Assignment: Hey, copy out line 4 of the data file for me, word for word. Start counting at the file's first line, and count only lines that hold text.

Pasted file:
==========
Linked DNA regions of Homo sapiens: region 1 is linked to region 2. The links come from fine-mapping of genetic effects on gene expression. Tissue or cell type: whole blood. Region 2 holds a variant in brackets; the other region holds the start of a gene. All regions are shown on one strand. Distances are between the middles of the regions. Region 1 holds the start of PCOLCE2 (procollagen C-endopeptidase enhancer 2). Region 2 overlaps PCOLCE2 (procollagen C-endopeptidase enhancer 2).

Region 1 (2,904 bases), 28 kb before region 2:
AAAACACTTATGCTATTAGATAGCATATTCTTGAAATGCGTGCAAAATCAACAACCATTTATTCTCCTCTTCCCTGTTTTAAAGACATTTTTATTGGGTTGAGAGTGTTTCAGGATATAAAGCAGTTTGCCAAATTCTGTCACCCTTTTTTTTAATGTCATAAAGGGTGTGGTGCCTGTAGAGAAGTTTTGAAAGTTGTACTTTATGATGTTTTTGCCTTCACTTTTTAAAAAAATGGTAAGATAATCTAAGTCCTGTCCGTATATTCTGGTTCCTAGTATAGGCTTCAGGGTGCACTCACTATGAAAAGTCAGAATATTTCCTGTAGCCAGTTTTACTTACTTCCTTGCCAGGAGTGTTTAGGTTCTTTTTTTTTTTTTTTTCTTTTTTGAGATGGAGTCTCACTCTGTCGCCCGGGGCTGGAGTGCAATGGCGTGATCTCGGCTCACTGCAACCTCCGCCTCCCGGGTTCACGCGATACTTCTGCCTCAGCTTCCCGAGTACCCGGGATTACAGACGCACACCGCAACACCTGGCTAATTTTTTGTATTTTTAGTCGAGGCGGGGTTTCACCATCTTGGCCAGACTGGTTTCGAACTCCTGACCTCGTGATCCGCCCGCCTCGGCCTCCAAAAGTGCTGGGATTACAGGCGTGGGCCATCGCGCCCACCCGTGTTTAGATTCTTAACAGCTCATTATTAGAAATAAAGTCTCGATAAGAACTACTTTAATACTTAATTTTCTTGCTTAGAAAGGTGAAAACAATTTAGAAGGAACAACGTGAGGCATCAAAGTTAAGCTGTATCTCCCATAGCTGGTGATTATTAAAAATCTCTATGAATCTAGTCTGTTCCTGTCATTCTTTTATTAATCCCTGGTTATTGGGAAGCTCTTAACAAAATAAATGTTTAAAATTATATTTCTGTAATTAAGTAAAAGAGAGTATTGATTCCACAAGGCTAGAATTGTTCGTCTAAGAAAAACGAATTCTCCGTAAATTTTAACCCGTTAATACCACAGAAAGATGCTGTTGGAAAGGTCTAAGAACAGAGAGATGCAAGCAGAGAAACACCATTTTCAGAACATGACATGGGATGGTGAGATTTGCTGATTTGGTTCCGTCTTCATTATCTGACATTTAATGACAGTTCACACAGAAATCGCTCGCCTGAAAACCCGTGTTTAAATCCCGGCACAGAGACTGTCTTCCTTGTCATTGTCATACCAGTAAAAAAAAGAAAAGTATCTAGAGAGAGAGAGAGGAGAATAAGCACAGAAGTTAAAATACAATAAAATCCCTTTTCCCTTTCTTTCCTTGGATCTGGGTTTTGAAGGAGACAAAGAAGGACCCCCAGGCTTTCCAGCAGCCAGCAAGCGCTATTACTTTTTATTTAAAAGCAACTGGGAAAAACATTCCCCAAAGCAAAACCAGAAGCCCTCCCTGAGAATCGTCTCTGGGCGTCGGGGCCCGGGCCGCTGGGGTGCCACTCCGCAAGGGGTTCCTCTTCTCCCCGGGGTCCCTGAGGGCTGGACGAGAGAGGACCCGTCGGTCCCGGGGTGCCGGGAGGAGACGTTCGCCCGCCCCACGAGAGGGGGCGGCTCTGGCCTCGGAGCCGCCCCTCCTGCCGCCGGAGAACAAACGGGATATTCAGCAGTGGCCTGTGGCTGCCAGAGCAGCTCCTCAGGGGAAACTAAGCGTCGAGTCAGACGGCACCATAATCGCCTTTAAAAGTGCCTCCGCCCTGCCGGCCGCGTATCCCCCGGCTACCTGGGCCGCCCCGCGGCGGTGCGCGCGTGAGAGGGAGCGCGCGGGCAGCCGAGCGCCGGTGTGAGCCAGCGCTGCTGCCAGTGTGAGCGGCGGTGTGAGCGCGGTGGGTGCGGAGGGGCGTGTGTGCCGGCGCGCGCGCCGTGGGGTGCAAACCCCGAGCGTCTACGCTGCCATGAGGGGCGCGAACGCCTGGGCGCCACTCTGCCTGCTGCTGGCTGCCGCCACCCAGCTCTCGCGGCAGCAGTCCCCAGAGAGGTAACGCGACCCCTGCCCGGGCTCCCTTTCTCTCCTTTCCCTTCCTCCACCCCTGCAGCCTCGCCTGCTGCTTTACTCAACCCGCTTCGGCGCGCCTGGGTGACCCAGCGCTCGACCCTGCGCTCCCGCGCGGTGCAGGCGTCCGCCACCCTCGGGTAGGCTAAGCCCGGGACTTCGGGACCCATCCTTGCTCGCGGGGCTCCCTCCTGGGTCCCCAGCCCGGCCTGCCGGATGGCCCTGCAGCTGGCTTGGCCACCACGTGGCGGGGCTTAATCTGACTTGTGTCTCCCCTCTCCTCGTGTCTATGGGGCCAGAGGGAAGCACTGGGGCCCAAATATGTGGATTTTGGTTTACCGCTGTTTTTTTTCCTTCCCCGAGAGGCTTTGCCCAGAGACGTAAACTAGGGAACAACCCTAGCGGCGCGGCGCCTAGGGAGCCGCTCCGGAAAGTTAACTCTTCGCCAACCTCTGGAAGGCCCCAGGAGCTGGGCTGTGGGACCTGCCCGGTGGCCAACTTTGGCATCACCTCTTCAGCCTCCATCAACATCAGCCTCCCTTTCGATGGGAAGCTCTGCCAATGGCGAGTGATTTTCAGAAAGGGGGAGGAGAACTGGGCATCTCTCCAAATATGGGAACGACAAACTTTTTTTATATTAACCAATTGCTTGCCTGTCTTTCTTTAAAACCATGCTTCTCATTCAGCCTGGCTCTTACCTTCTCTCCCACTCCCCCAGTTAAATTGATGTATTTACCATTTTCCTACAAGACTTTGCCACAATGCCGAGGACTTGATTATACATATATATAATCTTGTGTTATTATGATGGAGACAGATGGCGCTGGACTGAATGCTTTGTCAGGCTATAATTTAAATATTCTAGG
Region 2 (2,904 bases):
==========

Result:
Region 2 (2,904 bases):